When Felipe ‘Manga’ Sales pierces his clients’ skin with ink, he prefers to listen to old-school hip hop or old-school samba.
He loves the work he does — the satisfaction of inking in a line on skin, the pleased reactions from customers who love his art, mostly black and gray images of plants, animals or anatomy.
Sales has been working as a professional tattoo artist for eight years, and is always looking to improve and create new designs while juggling several clients each day.
When he first started tattooing, he bought a DIY kit online and tattooed his friends. Growing up in the punk rock era and skateboarding scene, it was part of the culture.
“I remember the first time I saw a tattoo. I was just a kid and it was on the back cover of this Guns N’ Roses album,” Sales said. “I always liked rock music, I saw that and I saw those guys tattooed and thought it was the coolest thing ever.”
Sales works out of Studio One, a spacious, tattoo shop with hardwood floors and art-covered walls that’s been in Pilsen for almost 10 years, though it recently moved to a new location on 18th and May streets.
Since the 33-year-old Brazilian artist moved to Chicago four years ago, he feels like the vibrant tattoo scene here has pushed him creatively.
“Moving to Chicago and working here made my work much, much better,” Sales said. “I feel like I’m always inspired.”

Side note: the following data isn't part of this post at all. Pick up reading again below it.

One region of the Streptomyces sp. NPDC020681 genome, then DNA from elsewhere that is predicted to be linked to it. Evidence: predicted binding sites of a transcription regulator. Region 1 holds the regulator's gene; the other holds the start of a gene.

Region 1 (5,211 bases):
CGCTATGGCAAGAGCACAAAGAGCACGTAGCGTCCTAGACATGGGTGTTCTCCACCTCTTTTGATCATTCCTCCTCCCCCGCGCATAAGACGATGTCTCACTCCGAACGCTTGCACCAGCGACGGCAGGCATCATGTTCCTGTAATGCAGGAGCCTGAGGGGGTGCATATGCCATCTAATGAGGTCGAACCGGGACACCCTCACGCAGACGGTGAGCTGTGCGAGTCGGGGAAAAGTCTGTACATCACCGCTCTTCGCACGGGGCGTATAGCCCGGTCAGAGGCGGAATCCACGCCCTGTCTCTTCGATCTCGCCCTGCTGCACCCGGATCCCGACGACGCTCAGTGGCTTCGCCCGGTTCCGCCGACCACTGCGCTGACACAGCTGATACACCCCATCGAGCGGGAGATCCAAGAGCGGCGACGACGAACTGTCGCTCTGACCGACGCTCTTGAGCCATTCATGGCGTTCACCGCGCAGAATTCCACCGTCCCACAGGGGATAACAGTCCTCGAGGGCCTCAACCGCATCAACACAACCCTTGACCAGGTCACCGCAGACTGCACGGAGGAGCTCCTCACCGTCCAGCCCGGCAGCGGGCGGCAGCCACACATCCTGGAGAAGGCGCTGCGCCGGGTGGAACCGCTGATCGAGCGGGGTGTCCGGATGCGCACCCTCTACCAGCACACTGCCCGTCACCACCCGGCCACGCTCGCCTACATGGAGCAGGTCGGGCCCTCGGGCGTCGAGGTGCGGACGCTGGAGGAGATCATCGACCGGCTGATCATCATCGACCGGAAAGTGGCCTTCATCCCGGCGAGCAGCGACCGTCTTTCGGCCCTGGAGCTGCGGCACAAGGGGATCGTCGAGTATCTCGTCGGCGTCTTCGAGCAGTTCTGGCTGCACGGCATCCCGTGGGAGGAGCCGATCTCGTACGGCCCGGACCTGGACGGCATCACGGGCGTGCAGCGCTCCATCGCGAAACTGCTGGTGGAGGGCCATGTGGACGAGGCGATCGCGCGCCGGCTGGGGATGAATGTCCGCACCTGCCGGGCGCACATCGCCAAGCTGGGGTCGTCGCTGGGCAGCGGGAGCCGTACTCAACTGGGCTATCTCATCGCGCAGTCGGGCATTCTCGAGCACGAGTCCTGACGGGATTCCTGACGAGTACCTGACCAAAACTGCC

Sales thinks there’s a misconception that being a tattoo artist isn’t real work, that a studio is filled with outlaws just “hanging out.”
He wants people to know, “It’s a real job. We pay taxes, the city comes to inspect everything.”
Sales takes his art just as seriously as he takes the city’s laws and health inspections.
He’s always drawing, and studying other artists and old nature illustrations. His favorite part of the job is when clients give him freedom to put his own creativity into the tattoo.
One client, 29-year-old Erin Murphy, has given him reign to create large pieces of art on both her legs. On one, an award-winning design features his signature elements — a crystal, flowers and leaves, and a snake. On the other leg, he works on shading in a large bird.
“It’s a really exciting opportunity to find an artist willing to create something that I wouldn’t have been able to come up with myself,” Murphy said.
More people have tattoos these days than people who don’t, Murphy thinks. She works at a florist shop in West Loop, but she thinks as the stigma of tattoos fades away, anyone can rock some ink.
“You’re a nurse, you have tattoos, you’re a teacher, you have tattoos. You can do all these things and still be able to present yourself,” she said.